There is a lot of confusion about what is known about global climate change. Some "misunderstandings" are deliberate—-some people stubbornly refuse to believe any fact they wish were not true—-but I will leave the dissection of such political controversies to my esteemed colleagues on this blog. Instead I will concentrate on the scientific misconceptions, many of which are due to the loose use of terms or the conflation of similar but distinct ideas.
1. There have been changes in the composition of Earth’s atmosphere over the past 150 years: TRUE. The most famous example is the 20% rise in the average concentration of carbon dioxide (CO2) in the atmosphere over the past 50 years, as measured hourly (!) by the Mauna Loa observatory. The increase in CO2 concentration has been gradually accelerating over time, and the measurements are confirmed by similar experiments performed at remote locations around the globe, from Alaska to Antarctica. Measurements of CO2 concentrations for earlier centuries are available from ice core samples taken from around the world. Together, the ice cores and the direct atmospheric observations show unambiguously that the increase in CO2 began in the mid-1800s after having been stable for a thousand years. Furthermore, scientists have measured the interglacial fluctuations in CO2 levels over a much longer period and current levels well exceed any previously known level for at least the past 420,000 years.
2. Humans have been responsible for increase in CO2 in Earth’s atmosphere: TRUE. We can measure the amount of emissions of CO2 due to changes in agricultural land use and from burning fossil fuels. Data is available for industrial emissions for over two centuries. The figures are consistent with the observed rise in the atmospheric concentration of CO2. Approximately 1/3 of the increase has been due to changes in land use, and the other 2/3 from fossil fuels.
3. Sufficient increase in the CO2 concentration will cause global warming: TRUE. Every single model of global climate change indicates that this is the case, and we have the planet Venus to look at as an example. Scientists differ in their predictions of how much of an increase is required to trigger catastrophic warming, largely due to the existence of many other influences on atmospheric temperature (including solar output, and perhaps unknown factors), and the sensitivity to positive and negative feedback in the system. So we know that a sufficient increase will cause global climate change, but we are not sure quite how much is sufficient. Even the Republican-led EPA agrees.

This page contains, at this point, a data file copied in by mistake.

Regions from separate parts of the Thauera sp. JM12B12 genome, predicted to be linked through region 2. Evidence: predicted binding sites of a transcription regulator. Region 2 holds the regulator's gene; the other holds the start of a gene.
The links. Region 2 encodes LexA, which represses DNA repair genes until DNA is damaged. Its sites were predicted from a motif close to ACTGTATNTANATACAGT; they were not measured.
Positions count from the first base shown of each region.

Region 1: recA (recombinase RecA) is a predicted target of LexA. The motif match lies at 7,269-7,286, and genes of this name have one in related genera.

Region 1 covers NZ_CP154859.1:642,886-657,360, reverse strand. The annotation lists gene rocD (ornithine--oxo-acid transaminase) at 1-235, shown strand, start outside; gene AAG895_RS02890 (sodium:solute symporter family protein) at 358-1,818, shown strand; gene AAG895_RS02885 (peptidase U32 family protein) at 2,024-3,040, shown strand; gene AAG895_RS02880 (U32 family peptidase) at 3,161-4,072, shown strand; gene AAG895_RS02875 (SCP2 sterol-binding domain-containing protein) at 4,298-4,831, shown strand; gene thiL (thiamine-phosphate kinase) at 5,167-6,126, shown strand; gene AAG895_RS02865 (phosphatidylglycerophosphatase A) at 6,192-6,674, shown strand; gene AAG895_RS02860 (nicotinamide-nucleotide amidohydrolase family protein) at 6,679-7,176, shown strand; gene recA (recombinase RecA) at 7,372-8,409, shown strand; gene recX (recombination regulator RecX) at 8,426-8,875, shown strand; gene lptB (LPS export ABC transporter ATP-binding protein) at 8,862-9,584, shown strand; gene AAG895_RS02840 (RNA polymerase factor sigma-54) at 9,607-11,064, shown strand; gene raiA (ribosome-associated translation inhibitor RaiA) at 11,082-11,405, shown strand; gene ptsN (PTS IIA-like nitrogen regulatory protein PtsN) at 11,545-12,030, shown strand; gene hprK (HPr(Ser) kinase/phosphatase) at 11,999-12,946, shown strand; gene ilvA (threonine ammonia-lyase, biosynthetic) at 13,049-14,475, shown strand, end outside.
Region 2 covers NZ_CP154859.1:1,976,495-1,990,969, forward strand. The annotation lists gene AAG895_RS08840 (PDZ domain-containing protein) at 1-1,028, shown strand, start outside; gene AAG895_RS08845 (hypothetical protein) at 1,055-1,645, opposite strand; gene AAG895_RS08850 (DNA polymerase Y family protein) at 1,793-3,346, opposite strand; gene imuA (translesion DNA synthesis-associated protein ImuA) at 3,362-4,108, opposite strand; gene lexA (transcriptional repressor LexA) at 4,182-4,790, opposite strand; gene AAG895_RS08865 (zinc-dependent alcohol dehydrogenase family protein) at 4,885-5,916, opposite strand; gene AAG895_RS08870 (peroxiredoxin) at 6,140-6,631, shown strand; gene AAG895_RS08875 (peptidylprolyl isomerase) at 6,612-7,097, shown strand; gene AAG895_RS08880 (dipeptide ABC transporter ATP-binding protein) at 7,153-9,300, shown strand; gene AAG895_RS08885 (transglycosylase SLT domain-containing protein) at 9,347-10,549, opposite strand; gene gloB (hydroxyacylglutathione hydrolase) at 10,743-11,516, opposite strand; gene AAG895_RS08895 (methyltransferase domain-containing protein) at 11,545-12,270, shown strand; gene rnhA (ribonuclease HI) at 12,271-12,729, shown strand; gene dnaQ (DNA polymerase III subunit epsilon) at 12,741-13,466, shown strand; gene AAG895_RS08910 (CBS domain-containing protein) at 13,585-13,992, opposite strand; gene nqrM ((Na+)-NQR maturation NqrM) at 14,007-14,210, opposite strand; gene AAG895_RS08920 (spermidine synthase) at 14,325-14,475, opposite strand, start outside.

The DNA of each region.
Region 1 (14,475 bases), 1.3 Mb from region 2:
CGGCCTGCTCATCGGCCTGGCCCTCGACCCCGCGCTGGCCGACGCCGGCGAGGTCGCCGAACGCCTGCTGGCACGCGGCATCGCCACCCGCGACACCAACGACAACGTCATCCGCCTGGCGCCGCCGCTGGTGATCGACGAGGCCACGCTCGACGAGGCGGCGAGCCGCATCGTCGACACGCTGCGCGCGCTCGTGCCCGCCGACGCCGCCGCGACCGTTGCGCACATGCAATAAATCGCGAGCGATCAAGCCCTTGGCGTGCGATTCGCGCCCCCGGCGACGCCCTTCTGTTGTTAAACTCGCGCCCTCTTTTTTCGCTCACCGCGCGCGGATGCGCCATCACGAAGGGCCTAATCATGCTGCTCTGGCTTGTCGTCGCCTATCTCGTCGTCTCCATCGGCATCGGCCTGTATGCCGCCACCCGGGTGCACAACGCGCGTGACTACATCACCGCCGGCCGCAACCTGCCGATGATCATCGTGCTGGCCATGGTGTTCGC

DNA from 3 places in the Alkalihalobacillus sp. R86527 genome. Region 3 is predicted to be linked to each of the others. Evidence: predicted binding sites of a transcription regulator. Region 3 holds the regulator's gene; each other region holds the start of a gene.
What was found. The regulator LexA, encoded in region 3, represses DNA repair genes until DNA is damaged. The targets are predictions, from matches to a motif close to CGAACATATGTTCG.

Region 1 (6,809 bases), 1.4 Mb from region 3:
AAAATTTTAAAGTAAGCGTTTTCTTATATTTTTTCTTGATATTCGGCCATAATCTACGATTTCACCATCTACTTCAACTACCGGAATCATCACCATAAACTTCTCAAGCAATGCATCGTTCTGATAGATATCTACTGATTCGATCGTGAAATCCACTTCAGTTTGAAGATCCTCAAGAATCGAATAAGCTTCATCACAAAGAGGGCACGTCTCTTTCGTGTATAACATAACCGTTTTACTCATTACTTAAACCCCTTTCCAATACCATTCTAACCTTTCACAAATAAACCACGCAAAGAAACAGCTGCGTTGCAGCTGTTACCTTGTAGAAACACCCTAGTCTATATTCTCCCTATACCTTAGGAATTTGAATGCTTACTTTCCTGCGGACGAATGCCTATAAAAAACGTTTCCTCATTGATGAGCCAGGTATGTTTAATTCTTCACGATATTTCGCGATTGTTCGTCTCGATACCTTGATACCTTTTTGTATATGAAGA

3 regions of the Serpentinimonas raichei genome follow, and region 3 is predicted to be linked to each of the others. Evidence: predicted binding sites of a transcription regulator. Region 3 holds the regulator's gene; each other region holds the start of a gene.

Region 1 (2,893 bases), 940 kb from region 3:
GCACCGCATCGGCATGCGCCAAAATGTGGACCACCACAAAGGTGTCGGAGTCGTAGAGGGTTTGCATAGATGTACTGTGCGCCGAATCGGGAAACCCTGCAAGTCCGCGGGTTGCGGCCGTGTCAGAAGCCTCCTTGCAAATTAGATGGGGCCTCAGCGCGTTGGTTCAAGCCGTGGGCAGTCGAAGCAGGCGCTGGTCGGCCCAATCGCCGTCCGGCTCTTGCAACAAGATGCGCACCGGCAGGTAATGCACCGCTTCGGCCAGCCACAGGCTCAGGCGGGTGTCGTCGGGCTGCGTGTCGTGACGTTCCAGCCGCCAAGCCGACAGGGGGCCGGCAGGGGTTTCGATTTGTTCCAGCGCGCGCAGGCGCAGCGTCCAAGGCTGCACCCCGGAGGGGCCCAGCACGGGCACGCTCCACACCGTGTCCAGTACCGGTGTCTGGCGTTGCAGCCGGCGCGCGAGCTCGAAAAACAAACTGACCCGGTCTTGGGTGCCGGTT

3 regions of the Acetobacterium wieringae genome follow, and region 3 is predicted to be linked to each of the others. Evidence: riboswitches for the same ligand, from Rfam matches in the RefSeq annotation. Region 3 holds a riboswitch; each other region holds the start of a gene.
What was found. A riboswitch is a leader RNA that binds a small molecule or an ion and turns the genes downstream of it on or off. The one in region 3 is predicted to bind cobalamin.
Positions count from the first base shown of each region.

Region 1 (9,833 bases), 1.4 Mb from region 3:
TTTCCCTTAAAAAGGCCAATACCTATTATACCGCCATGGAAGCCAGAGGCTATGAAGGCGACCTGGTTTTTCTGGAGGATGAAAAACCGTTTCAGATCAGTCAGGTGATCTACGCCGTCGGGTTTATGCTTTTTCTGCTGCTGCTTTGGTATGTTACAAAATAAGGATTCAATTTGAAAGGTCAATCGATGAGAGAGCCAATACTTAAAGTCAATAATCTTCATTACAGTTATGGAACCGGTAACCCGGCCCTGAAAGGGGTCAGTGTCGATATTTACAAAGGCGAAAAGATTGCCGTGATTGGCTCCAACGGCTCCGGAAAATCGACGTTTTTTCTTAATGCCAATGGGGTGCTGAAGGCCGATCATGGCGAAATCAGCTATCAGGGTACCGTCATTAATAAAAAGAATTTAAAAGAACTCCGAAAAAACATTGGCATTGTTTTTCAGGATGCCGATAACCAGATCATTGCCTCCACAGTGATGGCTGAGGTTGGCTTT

4. Global warming has occurred over the past century: TRUE. Yes, even the EPA agrees that we know "for certain" that at least 1 degree (F) of global warming has occurred since the 19th century (they also concur with the man-made increase in CO2). All agree that warming has occurred over both hemispheres, and over land and sea. However, large annual and even decade-long variances are quite normal, as are differences in the trends for sea temperatures, and temperatures in the troposphere vs. the stratosphere. You have to look long-term and broadly to see the full trend—but when you do, the trend is unmistakable. Tree rings, ice core samples, and many other scientific methods confirm that the recent, rapid increase in temperature is significant and unusual, at least since the last Ice Age ended, and possibly for much longer.
5. Humans are responsible for the global warming that has occurred over the past century: LIKELY. We have a smoking gun and can see a dead man lying on the ground, but we cannot speak with certainty; we cannot be sure that the global warming we are seeing is due to human activities. The Intergovernmental Panel on Climate Change (IPCC), whose findings are used as the basis for environmental policy around the world, even by the Bush Administration, said early it was "unlikely" that the warming was due entirely to natural causes, and added in its most recent formal assessment report that it was there was now, "new and stronger evidence that most of the warming observed over the past 50 years is attributable to human activities."
6. Global temperatures will rise in the future: VERY LIKELY. Because it is widely believed that most of the current rise in CO2 is due to human activities, because it is known that a sufficient increase in CO2 will cause global warming eventually, and because the projected increase in CO2 emissions over the next few decades from the growing global economy will bring atmospheric CO2 concentrations to sufficiently dangerous levels as determined by virtually every model of climate change, the IPCC predicts there will be global warming of somewhere in the range of 2.2 to 10 degrees (F) over the next century, if nothing is done. There are many possible uncertainties and possible cooling effects that lead to the broad range of predicted temperature changes, and in some parts of the world, the resulting changes in weather patterns may instead induce local cooling—but the IPCC warns that a global, average increase of even the lowest projected size, "would probably be greater than any seen in the past 10,000 years."
7. Global temperature rise will cause ocean levels to rise, increasing hurricanes, and more violent weather: MAYBE. An increase in ocean levels is a very likely outcome--indeed, there are already measurable increases--but none of the other climate changes are certain, because they require better models of weather than we currently can produce. So in case you were wondering, "The Day After Tomorrow" is an amusing but silly film.
None of this has to do with the ozone hole, increasing methane from cows, decreasing trees in the rainforest, loss of species diversity, nuclear power, El Nino, the Arctic Oscillation, or the vast left-wing conspiracy. It's just good science.